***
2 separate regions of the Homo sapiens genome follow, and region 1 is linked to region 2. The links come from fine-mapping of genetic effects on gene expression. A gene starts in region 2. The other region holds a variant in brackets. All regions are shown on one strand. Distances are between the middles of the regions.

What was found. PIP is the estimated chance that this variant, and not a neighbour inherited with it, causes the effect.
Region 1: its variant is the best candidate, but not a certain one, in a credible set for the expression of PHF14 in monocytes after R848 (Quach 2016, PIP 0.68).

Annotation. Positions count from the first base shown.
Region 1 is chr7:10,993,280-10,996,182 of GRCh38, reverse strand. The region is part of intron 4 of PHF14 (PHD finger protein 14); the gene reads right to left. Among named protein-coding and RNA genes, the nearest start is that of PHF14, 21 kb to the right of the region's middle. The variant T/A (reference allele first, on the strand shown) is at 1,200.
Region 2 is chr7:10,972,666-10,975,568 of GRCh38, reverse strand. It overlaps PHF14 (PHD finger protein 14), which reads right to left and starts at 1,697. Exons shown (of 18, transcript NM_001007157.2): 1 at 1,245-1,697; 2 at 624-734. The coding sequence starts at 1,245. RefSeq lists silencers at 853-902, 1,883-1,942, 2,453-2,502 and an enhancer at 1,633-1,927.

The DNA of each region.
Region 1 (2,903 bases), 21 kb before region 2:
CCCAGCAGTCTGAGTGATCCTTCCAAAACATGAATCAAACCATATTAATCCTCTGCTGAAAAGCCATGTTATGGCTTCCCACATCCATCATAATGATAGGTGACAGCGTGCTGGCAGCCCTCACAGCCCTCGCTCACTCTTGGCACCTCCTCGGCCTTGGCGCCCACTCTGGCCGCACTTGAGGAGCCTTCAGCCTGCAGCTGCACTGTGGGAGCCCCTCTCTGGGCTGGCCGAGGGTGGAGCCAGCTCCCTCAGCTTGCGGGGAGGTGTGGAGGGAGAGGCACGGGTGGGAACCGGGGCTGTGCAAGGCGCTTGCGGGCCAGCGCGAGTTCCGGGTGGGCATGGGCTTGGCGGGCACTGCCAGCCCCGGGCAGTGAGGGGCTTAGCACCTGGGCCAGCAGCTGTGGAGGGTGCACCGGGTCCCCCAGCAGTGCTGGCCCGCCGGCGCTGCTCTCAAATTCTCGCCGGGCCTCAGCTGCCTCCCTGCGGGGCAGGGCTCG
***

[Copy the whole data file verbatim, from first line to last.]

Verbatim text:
2 separate regions of the Homo sapiens genome follow, and region 1 is linked to region 2. The links come from fine-mapping of genetic effects on gene expression. A gene starts in region 2. The other region holds a variant in brackets. All regions are shown on one strand. Distances are between the middles of the regions.

What was found. PIP is the estimated chance that this variant, and not a neighbour inherited with it, causes the effect.
Region 1: its variant is the best candidate, but not a certain one, in a credible set for the expression of PHF14 in monocytes after R848 (Quach 2016, PIP 0.68).

Annotation. Positions count from the first base shown.
Region 1 is chr7:10,993,280-10,996,182 of GRCh38, reverse strand. The region is part of intron 4 of PHF14 (PHD finger protein 14); the gene reads right to left. Among named protein-coding and RNA genes, the nearest start is that of PHF14, 21 kb to the right of the region's middle. The variant T/A (reference allele first, on the strand shown) is at 1,200.
Region 2 is chr7:10,972,666-10,975,568 of GRCh38, reverse strand. It overlaps PHF14 (PHD finger protein 14), which reads right to left and starts at 1,697. Exons shown (of 18, transcript NM_001007157.2): 1 at 1,245-1,697; 2 at 624-734. The coding sequence starts at 1,245. RefSeq lists silencers at 853-902, 1,883-1,942, 2,453-2,502 and an enhancer at 1,633-1,927.

The DNA of each region.
Region 1 (2,903 bases), 21 kb before region 2:
CCCAGCAGTCTGAGTGATCCTTCCAAAACATGAATCAAACCATATTAATCCTCTGCTGAAAAGCCATGTTATGGCTTCCCACATCCATCATAATGATAGGTGACAGCGTGCTGGCAGCCCTCACAGCCCTCGCTCACTCTTGGCACCTCCTCGGCCTTGGCGCCCACTCTGGCCGCACTTGAGGAGCCTTCAGCCTGCAGCTGCACTGTGGGAGCCCCTCTCTGGGCTGGCCGAGGGTGGAGCCAGCTCCCTCAGCTTGCGGGGAGGTGTGGAGGGAGAGGCACGGGTGGGAACCGGGGCTGTGCAAGGCGCTTGCGGGCCAGCGCGAGTTCCGGGTGGGCATGGGCTTGGCGGGCACTGCCAGCCCCGGGCAGTGAGGGGCTTAGCACCTGGGCCAGCAGCTGTGGAGGGTGCACCGGGTCCCCCAGCAGTGCTGGCCCGCCGGCGCTGCTCTCAAATTCTCGCCGGGCCTCAGCTGCCTCCCTGCGGGGCAGGGCTCG